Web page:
We meet our elderly guide in the late afternoon,
the graying skies adding to the somber atmosphere
overlaying the double-named London/Derry landscape.
The scene of much violence during that period called “The Troubles,”
we will circumnavigate a small piece of the quieting city
walking the historic walls built for community protection between 1613 and 1619.
Dressed in a blue, brass-buttoned suit that makes him look like a military band conductor,
he has time to offer each of us a welcoming, warm handshake pump, and we proceed,
attending to a quite detailed discussion of various sites of shootings and bombings.
At the end of the walk, he tells us that he’s been awarded London/Derry Guide of the Year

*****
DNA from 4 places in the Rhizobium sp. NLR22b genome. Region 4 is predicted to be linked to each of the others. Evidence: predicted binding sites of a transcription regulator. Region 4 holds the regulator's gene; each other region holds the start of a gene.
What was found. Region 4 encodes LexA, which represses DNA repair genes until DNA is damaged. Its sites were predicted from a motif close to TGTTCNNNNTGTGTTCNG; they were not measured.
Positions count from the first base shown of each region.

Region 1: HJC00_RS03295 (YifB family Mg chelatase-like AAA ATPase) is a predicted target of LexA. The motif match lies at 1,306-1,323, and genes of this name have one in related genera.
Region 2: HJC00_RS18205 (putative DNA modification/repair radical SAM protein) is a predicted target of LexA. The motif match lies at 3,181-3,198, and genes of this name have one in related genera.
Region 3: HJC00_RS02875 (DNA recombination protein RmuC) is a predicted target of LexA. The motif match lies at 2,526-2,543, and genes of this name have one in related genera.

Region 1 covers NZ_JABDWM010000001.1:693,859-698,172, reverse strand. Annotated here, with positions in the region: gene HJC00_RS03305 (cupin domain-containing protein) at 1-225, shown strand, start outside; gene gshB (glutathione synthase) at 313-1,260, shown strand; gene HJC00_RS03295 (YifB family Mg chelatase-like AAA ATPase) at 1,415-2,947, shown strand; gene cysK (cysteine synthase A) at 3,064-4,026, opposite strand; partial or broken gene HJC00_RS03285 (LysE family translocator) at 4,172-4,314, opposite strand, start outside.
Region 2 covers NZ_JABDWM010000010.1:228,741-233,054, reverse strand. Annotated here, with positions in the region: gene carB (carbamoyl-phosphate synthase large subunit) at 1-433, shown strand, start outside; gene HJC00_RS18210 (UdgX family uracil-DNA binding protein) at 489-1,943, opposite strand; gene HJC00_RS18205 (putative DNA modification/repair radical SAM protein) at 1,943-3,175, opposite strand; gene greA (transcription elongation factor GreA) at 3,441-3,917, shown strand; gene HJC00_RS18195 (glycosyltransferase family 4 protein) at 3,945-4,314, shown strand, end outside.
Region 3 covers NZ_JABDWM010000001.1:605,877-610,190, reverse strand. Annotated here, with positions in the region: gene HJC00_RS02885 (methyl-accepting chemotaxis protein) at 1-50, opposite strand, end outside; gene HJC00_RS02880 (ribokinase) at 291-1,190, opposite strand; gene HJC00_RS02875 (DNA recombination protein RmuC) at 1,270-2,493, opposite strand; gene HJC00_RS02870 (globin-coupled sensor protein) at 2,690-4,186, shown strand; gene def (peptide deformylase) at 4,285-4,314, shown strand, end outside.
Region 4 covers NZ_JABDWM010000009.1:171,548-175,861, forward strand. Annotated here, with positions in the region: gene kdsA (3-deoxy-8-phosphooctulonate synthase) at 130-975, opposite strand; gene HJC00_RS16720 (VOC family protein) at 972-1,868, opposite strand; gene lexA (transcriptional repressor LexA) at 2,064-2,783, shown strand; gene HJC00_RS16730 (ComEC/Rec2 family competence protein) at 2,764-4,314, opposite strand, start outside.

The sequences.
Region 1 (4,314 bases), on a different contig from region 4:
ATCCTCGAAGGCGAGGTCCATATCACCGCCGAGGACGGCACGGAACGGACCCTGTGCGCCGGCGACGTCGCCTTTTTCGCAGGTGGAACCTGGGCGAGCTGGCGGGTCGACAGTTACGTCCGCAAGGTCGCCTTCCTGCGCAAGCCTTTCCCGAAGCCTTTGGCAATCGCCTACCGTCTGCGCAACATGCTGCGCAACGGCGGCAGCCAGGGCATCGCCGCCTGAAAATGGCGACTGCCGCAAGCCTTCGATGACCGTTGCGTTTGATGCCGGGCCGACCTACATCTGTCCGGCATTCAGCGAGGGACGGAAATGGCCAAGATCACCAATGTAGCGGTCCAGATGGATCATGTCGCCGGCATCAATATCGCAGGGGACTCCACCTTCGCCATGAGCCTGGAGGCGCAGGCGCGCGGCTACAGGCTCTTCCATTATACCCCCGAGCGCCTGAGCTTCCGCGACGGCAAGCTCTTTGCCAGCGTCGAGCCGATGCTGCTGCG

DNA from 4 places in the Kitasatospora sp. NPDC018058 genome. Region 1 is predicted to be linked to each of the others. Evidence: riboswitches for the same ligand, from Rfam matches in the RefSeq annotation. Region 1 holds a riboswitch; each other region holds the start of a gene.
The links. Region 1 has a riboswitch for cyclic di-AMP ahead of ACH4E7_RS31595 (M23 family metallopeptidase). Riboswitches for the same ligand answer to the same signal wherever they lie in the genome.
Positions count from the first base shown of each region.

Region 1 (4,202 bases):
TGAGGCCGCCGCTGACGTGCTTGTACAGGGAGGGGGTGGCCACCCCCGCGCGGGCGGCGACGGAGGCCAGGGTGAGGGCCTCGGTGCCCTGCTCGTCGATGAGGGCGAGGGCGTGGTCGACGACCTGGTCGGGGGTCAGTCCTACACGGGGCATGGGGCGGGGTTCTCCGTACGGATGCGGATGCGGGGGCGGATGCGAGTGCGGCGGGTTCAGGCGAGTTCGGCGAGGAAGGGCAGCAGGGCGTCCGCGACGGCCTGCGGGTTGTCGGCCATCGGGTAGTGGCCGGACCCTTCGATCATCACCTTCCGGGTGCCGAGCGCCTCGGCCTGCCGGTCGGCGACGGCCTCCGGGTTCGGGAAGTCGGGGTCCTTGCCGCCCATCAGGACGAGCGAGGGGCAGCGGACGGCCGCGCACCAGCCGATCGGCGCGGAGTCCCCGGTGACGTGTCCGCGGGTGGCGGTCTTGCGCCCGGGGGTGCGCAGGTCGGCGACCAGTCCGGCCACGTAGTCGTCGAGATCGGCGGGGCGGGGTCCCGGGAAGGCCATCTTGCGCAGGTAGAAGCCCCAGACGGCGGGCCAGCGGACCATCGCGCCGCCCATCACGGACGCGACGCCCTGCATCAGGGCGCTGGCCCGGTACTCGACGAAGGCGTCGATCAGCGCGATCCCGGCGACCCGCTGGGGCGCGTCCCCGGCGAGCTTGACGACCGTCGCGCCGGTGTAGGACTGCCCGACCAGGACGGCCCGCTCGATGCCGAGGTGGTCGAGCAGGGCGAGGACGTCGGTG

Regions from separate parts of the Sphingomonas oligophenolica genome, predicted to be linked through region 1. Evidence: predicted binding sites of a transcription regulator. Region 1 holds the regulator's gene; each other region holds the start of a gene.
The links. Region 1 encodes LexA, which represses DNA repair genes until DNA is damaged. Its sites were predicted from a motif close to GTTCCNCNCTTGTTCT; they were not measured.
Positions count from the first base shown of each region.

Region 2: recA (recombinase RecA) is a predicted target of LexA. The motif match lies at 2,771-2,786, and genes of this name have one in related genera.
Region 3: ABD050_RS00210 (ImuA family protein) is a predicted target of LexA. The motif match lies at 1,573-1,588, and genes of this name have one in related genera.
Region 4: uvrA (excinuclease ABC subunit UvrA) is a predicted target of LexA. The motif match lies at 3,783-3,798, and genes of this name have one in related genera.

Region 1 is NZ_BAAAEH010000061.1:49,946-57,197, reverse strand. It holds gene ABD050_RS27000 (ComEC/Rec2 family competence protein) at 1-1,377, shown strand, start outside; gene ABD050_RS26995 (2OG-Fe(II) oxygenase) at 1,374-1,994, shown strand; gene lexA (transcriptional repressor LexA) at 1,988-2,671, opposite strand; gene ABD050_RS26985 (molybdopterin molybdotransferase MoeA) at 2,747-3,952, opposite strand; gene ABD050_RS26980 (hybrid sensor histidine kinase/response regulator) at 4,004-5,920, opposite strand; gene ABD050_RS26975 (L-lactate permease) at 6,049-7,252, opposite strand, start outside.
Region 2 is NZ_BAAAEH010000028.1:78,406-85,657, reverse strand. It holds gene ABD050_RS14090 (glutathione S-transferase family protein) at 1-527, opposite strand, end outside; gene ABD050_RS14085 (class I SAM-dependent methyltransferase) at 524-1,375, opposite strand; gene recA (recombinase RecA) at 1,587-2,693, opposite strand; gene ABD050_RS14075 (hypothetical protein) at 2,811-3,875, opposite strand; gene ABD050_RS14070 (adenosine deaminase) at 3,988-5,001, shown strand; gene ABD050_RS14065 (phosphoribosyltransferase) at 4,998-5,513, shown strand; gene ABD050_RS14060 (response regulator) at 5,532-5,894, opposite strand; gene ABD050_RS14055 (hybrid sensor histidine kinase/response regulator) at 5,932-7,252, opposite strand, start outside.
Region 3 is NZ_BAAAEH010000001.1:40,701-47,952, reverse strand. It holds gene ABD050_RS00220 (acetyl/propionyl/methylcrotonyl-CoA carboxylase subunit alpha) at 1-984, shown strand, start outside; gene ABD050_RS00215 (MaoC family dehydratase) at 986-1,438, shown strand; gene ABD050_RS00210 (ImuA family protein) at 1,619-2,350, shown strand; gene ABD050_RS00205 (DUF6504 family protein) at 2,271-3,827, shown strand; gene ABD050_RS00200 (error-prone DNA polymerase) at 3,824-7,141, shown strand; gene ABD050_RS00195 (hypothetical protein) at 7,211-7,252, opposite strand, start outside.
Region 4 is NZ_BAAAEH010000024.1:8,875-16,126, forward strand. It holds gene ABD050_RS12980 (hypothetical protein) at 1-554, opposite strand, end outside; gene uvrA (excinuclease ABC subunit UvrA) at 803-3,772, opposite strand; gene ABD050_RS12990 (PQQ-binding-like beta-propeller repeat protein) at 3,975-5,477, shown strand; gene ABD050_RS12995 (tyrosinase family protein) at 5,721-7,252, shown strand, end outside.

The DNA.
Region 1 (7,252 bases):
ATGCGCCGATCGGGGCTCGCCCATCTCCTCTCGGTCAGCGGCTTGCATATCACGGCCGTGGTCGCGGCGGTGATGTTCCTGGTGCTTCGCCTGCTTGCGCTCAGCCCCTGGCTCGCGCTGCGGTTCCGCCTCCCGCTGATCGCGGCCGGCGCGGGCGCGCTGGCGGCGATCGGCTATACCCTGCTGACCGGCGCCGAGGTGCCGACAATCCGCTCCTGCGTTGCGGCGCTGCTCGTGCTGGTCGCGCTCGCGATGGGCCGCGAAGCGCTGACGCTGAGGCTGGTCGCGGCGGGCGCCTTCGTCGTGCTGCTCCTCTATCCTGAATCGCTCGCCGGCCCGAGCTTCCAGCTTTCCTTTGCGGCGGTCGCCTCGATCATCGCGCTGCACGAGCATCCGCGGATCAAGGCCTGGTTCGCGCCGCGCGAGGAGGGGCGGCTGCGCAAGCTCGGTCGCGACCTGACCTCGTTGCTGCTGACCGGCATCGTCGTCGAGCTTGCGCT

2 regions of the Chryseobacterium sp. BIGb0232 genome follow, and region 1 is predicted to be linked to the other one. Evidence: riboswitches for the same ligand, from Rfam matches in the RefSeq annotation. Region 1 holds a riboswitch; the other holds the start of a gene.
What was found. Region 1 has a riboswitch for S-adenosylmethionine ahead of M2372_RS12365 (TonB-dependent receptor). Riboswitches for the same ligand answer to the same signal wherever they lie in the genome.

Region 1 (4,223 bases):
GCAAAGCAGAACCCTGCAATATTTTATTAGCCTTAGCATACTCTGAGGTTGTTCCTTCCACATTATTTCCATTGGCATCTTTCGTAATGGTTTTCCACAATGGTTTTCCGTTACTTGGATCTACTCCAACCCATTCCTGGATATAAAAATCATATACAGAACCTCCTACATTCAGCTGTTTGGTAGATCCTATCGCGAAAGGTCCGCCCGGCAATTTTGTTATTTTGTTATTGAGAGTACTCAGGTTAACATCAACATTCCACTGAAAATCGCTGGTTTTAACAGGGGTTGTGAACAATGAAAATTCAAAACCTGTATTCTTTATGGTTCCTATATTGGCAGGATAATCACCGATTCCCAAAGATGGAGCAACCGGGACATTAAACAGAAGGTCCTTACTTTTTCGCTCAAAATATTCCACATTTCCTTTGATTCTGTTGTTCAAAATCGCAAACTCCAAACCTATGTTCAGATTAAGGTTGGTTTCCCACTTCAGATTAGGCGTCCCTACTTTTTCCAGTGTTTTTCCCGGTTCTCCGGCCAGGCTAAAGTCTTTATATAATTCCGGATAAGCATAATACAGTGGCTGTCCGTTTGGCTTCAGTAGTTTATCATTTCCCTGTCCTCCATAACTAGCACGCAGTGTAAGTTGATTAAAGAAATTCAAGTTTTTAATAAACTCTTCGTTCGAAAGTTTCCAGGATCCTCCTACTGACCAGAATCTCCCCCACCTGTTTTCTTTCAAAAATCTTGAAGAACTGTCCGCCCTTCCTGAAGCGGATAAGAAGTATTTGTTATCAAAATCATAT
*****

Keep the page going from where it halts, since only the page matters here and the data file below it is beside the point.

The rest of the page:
for the past two years in a row, and pausing his speech,
he takes a moment to make eye contact with each of us.
Then he says, tears in his eyes, in a voice we’ve not yet heard, “Please, please
tell all your friends to come visit us, that it’s safe here now,
and that we badly need the income from tourism to keep recovering.”
Content to leave us with these words, he turns and ambles slowly away into darkness,
leaving us alone to contemplate this settled peace. while the sun sinks,
struggling to comprehend what it might have been like to survive amid such violence.